The man behind a last-minute protest in Reading has revealed what inspired them to gather outside Reading Minster on Friday night.

Mark Palmer, from Berkshire for Europe, managed to inspire the famous 'Stop Brexit' Steve Bray to visit the town to take part in the demonstration against Nigel Farage's appearance on BBC 4's Any Questions, which was being recorded in the historic church.

Speaking to The Chronicle, Mr Palmer revealed he managed to group together 30 people at short notice.

He said: "We learned of Mr Farage’s appearance in Any Questions less than 36 hours before the broadcast, but felt it was essential to make our voices heard. Social media were used to spread the news.

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"It is clear that Brexit is rapidly failing. The promised benefits are nowhere to be seen, while the list of problems grows longer every day. Brexit’s advocates offer denial, excuses and blame – they will never accept responsibility for their own abject failings. And the ultimate scapegoat will be the British electorate: is this really what “the Country” voted for?

"Farage played a major role in securing the wafer-thin Leave “victory” in 2016, but has left other people to sort out his inevitable mess. He has nothing to offer but hot air.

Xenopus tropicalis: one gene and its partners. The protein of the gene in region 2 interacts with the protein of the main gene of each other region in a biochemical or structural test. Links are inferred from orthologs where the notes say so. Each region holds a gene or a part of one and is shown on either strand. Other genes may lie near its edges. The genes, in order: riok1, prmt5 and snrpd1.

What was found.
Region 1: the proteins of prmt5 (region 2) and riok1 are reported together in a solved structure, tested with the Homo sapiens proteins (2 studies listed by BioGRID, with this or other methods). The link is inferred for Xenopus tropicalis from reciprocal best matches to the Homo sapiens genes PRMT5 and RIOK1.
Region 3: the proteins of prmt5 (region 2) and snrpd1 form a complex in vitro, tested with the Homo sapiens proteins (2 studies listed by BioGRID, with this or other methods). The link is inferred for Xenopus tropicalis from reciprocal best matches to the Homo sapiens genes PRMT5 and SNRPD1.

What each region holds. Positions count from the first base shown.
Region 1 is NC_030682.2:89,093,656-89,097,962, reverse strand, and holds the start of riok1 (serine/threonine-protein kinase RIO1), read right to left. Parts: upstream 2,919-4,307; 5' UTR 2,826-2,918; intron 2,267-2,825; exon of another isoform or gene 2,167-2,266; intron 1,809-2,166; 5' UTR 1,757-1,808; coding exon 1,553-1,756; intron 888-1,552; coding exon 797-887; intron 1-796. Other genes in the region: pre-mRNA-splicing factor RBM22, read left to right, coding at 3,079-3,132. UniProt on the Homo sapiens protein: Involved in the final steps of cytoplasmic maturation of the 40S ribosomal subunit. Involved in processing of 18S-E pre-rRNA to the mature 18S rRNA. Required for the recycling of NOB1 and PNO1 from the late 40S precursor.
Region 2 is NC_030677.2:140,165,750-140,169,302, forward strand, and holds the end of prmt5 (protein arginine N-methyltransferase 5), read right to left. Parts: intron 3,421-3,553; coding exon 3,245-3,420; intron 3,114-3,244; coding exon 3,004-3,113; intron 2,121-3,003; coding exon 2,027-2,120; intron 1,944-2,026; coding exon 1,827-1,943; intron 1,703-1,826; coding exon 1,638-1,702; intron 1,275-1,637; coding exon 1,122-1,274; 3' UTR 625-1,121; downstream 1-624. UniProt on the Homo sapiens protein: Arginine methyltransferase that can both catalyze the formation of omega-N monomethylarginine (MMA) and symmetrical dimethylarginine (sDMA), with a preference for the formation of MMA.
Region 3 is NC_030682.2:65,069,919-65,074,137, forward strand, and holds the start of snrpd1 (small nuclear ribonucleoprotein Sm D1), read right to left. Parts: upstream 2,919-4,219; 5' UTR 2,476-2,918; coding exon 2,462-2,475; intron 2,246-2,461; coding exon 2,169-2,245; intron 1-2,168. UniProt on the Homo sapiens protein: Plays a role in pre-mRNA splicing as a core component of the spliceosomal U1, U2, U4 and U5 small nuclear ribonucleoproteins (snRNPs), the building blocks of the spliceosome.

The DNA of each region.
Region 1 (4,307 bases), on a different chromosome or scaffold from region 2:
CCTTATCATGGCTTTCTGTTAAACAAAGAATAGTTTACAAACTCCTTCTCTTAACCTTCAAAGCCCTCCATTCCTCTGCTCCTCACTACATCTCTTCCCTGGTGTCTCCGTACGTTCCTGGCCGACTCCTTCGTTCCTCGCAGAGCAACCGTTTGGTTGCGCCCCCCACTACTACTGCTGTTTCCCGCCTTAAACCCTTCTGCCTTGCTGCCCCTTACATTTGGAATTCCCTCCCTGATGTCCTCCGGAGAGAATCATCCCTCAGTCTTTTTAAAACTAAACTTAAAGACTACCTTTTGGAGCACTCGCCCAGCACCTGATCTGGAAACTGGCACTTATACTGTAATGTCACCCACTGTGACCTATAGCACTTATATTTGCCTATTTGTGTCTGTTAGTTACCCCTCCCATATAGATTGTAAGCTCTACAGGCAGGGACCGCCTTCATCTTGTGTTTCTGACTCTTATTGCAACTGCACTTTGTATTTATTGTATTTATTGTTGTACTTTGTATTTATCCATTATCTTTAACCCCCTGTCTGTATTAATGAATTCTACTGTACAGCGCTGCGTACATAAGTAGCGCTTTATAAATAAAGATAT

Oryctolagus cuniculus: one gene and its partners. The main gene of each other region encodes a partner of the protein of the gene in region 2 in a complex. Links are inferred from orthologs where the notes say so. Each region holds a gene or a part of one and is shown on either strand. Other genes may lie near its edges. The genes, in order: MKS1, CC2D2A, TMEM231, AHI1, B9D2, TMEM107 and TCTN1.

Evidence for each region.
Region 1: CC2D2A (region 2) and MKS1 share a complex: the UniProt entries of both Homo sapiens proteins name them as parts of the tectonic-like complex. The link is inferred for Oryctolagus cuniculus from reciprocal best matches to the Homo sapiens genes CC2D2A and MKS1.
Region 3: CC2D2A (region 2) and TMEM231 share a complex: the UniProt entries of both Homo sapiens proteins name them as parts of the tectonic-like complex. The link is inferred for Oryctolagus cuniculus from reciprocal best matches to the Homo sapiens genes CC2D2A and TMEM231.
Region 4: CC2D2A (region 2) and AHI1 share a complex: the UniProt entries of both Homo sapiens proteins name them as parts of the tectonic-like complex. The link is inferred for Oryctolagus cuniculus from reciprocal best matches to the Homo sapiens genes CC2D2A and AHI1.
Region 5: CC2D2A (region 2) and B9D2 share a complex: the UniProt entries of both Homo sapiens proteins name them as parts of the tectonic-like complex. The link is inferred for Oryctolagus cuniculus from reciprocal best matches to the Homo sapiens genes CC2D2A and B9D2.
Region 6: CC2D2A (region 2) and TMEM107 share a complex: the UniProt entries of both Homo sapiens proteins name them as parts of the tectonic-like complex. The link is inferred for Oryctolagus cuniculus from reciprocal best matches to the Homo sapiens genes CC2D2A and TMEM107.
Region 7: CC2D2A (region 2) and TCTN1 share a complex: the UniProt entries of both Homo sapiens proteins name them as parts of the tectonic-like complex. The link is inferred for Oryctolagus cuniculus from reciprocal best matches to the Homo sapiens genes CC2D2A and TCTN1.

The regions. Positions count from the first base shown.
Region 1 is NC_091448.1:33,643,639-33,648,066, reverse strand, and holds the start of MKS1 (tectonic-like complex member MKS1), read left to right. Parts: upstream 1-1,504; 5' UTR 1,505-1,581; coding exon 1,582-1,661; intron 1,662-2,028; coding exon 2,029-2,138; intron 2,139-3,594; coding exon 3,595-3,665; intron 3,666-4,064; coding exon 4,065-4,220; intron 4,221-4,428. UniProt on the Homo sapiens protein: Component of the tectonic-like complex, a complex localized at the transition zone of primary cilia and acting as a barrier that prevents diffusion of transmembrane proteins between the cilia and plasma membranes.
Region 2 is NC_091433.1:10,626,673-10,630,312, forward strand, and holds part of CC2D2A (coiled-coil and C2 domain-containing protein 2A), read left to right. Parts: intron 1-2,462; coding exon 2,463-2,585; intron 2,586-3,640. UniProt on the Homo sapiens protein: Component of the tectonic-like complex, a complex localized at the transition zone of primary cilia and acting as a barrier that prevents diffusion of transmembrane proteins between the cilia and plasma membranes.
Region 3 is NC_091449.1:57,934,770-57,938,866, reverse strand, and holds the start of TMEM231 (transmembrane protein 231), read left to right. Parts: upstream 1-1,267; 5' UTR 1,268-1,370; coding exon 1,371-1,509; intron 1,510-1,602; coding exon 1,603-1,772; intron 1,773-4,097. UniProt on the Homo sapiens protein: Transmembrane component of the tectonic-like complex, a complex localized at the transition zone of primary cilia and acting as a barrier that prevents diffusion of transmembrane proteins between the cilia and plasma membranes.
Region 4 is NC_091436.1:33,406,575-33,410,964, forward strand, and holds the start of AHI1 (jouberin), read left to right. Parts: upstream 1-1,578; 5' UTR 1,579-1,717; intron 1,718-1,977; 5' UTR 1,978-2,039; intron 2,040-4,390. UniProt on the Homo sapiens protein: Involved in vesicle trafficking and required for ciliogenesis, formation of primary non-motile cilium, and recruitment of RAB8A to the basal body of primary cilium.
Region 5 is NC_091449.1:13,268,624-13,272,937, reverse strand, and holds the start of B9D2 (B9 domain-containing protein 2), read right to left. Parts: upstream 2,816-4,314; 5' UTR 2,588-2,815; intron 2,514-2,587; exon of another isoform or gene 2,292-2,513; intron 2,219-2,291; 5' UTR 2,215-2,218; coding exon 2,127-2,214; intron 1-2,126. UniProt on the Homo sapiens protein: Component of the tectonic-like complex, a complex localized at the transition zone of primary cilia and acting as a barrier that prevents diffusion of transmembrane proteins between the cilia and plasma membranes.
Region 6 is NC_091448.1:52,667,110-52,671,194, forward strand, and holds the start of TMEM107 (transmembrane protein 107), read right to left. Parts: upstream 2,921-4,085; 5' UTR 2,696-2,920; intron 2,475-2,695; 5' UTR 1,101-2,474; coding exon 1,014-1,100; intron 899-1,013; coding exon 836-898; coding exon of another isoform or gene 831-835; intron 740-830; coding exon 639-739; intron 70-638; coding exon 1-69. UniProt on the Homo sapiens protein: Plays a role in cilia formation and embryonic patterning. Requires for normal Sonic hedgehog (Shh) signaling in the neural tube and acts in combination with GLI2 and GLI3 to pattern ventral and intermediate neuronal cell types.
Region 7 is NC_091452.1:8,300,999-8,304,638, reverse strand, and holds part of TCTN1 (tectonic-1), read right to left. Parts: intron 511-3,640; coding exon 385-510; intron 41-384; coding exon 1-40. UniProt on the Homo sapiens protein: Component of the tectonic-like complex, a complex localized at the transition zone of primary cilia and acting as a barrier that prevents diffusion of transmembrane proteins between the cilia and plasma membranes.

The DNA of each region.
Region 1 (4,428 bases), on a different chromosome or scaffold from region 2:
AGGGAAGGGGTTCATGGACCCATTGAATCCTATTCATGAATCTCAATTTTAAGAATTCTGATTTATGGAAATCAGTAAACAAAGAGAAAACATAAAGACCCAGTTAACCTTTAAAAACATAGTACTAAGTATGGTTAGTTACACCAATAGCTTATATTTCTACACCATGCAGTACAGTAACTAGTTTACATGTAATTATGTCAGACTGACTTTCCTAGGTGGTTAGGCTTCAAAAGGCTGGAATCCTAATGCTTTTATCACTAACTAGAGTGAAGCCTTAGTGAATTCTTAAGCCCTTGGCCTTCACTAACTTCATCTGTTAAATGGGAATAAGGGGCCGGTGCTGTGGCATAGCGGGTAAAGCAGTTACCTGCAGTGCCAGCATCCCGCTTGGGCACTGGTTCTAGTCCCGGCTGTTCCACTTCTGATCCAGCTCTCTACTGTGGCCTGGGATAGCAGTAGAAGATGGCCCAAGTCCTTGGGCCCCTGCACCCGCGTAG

"Reading is a strongly Remain voting town with a vibrant, multi-cultural, multi-ethnic atmosphere – Farage's intolerance and xenophobia are not welcome here. That’s why we took a stand."

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At the scene on Friday night, demonstrators were held back by security guards as shouts of ‘fascist,’ ‘he’s lying to you’ and ‘Brexit’s not going well, is it?’ were heard.

The protestors made it difficult for Farage to be heard during the show with loud music and shouting almost every time he spoke.

Kit Malthouse, Tory minister for crime and policing, also received heckles, with demonstrators shouting ‘Tories out’.

They were joined on the show by  Slough’s Labour MP Tan Dhesi and SNP MP Joanna Cherry.

The hour-long show saw the panel tackle four questions, the first being: ‘is it time to make like unbearable for the unvaccinated?’

Other topics tackled included the acquittal of the Colston Four, how government cuts to children’s services may have affected knife crime rates, and whether Brexit was ‘done’.